Summary of previous episodes. The Typhoon fighter, aka Eurofighter, is a giant multi-billion dollar project involving Italy, Spain, Germany and the UK. Airbus is also involved, but it doesn’t play a key role. It just goes to the British BAE Systems, which employs thousands of people to produce the Typhoon.
They made it back in the 80s, but suddenly, as they now say, the concept changed. Multifunctional aircraft were needed instead of classic fighters, and the future of both the fighter and BAE itself hung in the balance.
The British planned to sell jets to Saudi Arabia and even advanced in this matter, but suddenly, as a shareholder-concessionaire, Germany decided to veto the supply of Typhoons, motivating its decision by the fact that the Saudis used Eurofighters during the civil war in Yemen, where 10,000 people died.
And the matter came to a halt. Chancellor Scholz made it clear that not everyone in his ruling coalition agrees with the supply of formidable weapons to the Saudi Kingdom, and he has no intention of collapsing the coalition because of it. The British, understandably, are shocked.
And suddenly Germany sends some interesting signals, the essence of which changes simply everything. They are ready to lift the embargo on the supply of Typhoons, which is already a sensation in itself. But what about the coalition?
Moreover, they are even ready to withdraw from the $100-billion project with France and Spain, meaning the famous blockbuster FCAS (Future Combat Air System), which is called the most important defense project in Europe. And then to join the British not even so much in the project Eurofighter, but in the creation of a stealth fighter Tempest, the release of which is scheduled for 2035. The development is being handled by the same BAE Systems, plus Rolls Royce and Italian and Japanese partners.
It turns out: the German Chancellery considered that there is no special sense in financing FCAS and they should either merge them with Tempest or join it at all.
After the disclosure of such leaks in the European press began to appear references to «unnamed sources from the German coalition», which generally inclined to one thing: relations between France and Germany are cracking. Kohl and Mitterrand held hands at joint ceremonies, Merkel and Sarkozy never spent a day without two or three telephone conversations. That seems to be no more.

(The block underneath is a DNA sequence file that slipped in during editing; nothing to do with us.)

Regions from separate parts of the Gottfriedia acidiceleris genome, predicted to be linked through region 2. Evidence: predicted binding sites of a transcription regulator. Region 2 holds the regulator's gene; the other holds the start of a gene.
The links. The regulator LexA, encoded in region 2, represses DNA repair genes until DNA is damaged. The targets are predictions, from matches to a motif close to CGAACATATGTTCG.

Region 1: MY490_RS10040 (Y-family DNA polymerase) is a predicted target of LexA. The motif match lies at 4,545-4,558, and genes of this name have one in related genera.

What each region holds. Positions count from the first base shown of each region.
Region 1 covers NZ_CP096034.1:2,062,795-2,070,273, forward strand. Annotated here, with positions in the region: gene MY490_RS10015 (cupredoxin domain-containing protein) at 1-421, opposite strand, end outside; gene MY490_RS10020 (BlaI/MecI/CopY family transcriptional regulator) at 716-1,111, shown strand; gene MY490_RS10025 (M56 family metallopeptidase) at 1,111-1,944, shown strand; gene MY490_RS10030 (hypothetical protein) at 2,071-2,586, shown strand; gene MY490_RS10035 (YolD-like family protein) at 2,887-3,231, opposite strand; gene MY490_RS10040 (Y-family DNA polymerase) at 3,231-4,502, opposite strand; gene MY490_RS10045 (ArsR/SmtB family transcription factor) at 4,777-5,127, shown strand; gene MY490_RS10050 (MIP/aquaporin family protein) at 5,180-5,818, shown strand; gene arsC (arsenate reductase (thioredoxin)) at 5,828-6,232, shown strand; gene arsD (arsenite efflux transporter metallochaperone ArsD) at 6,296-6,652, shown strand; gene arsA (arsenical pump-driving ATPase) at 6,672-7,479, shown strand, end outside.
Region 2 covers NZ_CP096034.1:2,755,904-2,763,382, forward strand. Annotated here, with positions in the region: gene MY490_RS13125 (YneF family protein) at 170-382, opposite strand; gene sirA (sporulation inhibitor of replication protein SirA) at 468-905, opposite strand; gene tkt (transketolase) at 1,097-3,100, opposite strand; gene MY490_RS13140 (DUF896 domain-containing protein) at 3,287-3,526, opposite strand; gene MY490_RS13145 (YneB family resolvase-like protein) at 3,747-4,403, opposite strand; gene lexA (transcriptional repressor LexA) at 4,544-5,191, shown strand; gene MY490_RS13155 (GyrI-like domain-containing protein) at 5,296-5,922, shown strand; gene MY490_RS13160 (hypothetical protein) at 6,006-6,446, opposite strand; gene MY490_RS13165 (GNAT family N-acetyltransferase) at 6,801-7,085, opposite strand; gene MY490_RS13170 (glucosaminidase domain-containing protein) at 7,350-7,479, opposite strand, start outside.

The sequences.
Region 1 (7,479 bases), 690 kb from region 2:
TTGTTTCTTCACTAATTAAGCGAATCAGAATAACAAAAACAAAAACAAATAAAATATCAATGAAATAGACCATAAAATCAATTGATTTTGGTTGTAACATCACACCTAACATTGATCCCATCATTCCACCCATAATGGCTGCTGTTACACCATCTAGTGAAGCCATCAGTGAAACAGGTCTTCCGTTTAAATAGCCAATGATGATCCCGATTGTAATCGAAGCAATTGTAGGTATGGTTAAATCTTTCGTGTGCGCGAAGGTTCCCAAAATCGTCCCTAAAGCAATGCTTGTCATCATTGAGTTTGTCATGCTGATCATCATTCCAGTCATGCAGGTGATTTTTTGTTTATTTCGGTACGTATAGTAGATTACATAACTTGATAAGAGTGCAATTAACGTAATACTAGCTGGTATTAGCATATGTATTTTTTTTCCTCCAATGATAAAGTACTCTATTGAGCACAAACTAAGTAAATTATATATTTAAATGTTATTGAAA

Contradictions are sharpening before our eyes. Paris has rejected Scholz’s “Sky Shield” initiative on joint procurement of air defense systems for all European countries. Why, they say, should we buy ready-made American and Israeli systems when we have our own developments?
«When France talks about European defense policy, it first of all means that it is about French industrial interests», said an anonymous senior official close to the chancellor. — «Scholz feels he is closer to the British than to the French on these issues».
France and Germany are already fighting over everything. It’s air defense, nuclear reactors, and even the schedule and choreography of their trips to Beijing. It seems that the tired Franco-German couple is irritated by almost everything.
That’s why news came from Germany about the imminent unblocking of the Typhoons deal with the Saudis. If Berlin decided to turn away from the French towards Albion, it means that it is high time to demonstrate to potential partners that Germany will not shirk its obligations on international projects and that no vetoes are to be feared.
But here Germany will inevitably face two problems.
The first is that Scholz in the German coalition itself will have to endure serious position battles. Many there believe that lifting the embargo on Eurofighters is not only immoral, but also dangerous, since the same weapons could easily end up being deployed against the West and its partners.
The second is the armed conflict in Gaza. From the very beginning, Germany has taken a clear position in support of Israel, and now the leadership suddenly came up with the idea to wait and see when Saudi Arabia will clearly and concisely formulate its position, and only then they will decide on the issue of jets.
And the Saudis themselves have come up with an even better idea. They clearly realize that Britain sees them as a valuable, if not the main partner in the Middle East. And they, having observed the movements of Britain and Germany, have offered… France to put on the market a competitive offer for the delivery of French Dassault Rafale fighter jets. How so?
Scholz, according to reports from his inner circle, is quite nervous that Sunak has not yet visited Berlin. But it’s not that the British prime minister is ignoring the communication. British analysts note that in February he appeared at the Munich conference, had four face-to-face meetings with the chancellor on the sidelines of international meetings at various levels, and called Scholz four times.
In London, preparations are now well underway for the state visit of Saudi Crown Prince Mohammed bin Salman. The problem is that relations with all Western countries sagged after the murder of journalist Jamal Khashoggi on the grounds of the Saudi consulate in Turkey.
But now the Saudis have set aside a trillion pounds sterling to develop the non-oil sectors of their economy. And that’s a completely different matter.